Horse gestation doesn’t result in a litter of young, as in mice, but rather in a single foal. Mares occasionally have twin foals, but twins are rare in horses. Each foal learns to walk within hours of birth. Horses are creatures of flight, and it’s important that they be able to outrun would-be predators. So, if baby horses couldn’t walk as soon as they can, they would be sitting ducks for whatever predator came around first. Foals are weaned by the time they’re 18 months old.

How Long Can Mares have Foals?

What's a baby horse called - foal

Most horses live between 25-30 years. However, a mare’s reproductive capabilities do not last her entire life. 

Horses usually live between 25-30 years. A few have been documented living even longer, but, for the most part, you can expect your horse to live to around 30. Mares are capable of delivering babies all the way into their early twenties. Like humans, once a mare reaches her late teen years (middle age for a horse) her fertility begins to wane.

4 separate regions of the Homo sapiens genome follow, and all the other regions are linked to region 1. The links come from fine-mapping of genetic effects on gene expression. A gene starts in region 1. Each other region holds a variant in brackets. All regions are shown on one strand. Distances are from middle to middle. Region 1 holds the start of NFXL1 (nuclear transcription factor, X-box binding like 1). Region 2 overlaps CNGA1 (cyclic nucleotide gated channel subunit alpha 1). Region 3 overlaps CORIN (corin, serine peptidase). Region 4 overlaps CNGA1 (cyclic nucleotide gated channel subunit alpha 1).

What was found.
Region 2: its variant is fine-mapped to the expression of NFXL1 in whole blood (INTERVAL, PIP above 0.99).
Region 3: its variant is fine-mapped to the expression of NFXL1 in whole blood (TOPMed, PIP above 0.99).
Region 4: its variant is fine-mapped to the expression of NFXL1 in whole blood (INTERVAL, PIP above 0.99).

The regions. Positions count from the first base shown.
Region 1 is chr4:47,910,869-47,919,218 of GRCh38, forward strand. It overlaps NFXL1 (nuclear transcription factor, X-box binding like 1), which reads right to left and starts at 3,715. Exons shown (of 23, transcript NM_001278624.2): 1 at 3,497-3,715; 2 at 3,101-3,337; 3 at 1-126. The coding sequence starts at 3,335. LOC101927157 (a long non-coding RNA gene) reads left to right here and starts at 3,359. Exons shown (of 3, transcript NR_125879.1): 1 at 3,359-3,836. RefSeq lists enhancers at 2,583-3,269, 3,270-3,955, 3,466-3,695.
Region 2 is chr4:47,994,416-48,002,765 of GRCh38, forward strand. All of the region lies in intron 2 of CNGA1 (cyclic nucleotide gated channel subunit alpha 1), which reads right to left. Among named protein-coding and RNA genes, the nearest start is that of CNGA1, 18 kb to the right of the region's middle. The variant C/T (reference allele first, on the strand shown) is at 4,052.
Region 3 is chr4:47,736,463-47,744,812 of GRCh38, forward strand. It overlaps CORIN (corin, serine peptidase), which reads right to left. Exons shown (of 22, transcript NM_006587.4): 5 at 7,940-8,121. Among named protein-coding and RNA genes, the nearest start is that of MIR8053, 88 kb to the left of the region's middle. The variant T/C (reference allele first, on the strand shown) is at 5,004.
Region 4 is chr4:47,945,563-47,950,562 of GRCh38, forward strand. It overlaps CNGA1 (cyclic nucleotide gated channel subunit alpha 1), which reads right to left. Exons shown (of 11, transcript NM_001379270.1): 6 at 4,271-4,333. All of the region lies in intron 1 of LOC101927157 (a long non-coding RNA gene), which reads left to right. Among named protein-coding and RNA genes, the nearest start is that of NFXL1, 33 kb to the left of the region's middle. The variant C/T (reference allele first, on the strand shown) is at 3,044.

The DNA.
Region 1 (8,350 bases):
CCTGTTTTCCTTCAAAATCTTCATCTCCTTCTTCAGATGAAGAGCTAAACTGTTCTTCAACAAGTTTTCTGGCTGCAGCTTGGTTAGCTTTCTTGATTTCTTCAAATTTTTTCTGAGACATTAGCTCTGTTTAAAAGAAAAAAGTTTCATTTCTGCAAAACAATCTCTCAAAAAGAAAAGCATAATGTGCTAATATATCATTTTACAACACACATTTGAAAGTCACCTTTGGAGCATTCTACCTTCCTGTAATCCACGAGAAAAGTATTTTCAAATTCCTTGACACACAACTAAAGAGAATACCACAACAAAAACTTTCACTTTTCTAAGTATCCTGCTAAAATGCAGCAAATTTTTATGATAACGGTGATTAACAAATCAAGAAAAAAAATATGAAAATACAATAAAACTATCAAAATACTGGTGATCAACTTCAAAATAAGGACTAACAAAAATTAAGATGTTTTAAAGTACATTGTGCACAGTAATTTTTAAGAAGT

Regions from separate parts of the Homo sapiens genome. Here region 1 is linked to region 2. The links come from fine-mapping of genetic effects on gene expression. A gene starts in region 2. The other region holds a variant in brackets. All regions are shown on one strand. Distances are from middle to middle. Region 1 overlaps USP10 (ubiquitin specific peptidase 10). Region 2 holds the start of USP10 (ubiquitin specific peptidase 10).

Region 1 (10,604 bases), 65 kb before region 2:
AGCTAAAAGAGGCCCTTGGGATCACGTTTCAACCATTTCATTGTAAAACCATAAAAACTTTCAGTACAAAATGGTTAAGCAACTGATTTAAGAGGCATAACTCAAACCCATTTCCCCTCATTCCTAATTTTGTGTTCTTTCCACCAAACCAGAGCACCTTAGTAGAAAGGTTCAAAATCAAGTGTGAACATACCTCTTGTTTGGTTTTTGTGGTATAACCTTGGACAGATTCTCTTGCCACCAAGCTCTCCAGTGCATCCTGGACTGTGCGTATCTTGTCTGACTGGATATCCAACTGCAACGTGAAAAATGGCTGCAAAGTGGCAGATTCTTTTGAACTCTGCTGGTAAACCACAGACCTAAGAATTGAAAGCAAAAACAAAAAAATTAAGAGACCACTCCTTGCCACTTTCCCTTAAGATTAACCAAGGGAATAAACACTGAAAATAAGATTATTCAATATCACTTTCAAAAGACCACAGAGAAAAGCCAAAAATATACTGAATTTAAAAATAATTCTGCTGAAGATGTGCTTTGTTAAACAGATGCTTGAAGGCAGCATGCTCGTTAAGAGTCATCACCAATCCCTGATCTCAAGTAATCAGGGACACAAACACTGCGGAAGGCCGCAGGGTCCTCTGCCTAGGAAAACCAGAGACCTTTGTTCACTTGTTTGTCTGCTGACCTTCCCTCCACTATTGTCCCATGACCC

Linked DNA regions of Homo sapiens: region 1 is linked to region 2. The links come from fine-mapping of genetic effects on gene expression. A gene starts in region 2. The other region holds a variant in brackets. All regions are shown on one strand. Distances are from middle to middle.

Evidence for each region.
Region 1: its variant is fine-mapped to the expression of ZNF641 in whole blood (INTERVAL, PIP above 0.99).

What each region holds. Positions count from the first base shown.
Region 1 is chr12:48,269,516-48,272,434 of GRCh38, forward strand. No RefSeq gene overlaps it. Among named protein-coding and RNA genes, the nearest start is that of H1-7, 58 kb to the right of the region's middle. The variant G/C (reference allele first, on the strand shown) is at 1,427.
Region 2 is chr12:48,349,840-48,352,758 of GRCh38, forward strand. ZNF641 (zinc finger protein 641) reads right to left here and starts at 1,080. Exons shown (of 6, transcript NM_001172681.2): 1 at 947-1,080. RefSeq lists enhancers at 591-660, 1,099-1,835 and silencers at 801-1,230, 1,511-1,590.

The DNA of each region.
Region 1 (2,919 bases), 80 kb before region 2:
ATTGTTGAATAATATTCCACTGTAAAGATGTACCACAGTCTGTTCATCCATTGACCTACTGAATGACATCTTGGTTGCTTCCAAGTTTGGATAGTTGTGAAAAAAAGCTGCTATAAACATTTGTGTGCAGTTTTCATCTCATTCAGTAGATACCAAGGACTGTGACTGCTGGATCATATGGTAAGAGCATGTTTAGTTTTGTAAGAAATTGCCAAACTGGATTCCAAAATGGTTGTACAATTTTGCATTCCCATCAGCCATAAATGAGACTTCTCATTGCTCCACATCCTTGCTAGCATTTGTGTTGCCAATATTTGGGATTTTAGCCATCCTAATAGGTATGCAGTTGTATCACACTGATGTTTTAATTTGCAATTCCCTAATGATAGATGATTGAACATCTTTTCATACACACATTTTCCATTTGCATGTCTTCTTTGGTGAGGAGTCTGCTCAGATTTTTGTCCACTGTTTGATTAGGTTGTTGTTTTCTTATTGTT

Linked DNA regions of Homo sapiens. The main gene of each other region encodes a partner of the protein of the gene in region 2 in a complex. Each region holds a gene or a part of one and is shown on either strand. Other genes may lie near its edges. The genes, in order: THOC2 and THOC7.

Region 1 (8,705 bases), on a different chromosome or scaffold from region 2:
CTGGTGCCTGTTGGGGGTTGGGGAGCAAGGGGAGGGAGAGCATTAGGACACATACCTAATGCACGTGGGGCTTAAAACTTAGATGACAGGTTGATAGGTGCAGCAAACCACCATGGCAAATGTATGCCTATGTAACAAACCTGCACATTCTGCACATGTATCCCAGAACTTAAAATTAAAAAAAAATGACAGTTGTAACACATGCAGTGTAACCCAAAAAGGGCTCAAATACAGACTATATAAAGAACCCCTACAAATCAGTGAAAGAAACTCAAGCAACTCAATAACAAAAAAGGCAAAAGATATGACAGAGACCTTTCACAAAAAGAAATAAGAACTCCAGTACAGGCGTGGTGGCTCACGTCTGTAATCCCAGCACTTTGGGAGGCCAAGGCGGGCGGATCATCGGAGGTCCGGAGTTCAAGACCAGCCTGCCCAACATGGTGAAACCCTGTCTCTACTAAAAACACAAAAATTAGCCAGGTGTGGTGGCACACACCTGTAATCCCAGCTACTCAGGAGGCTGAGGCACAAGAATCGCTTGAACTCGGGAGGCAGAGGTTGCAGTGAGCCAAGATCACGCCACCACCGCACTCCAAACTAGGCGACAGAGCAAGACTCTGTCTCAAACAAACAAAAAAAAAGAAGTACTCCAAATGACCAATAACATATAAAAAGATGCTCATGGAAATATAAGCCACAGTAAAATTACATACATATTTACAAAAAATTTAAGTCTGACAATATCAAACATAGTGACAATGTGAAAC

How Can You Tell if a Horse is Pregnant?

In horse gestation, the only sure-fire way to know that a mare is pregnant is through an ultrasound scan. Ultrasounds can be performed as early as 16 days into the pregnancy. Other signs of pregnancy include anovulation. In other words, if the mare no longer goes into heat, she may be pregnant. However, some mares continue to display signs of estrous long into their gestation. Another sign of pregnancy in mares is the swelling of the abdomen; the larger the foal grows, the bigger the mare’s stomach gets. But, not all mares ‘show’ to the same degree, and some may not show until the final weeks of their gestation.

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About the Author

Brandi is a professional writer by day and a fiction writer by night. Her nonfiction work focuses on animals, nature, and conservation. She holds degrees in English and Anthropology, and spends her free time writing horror, scifi, and fantasy stories.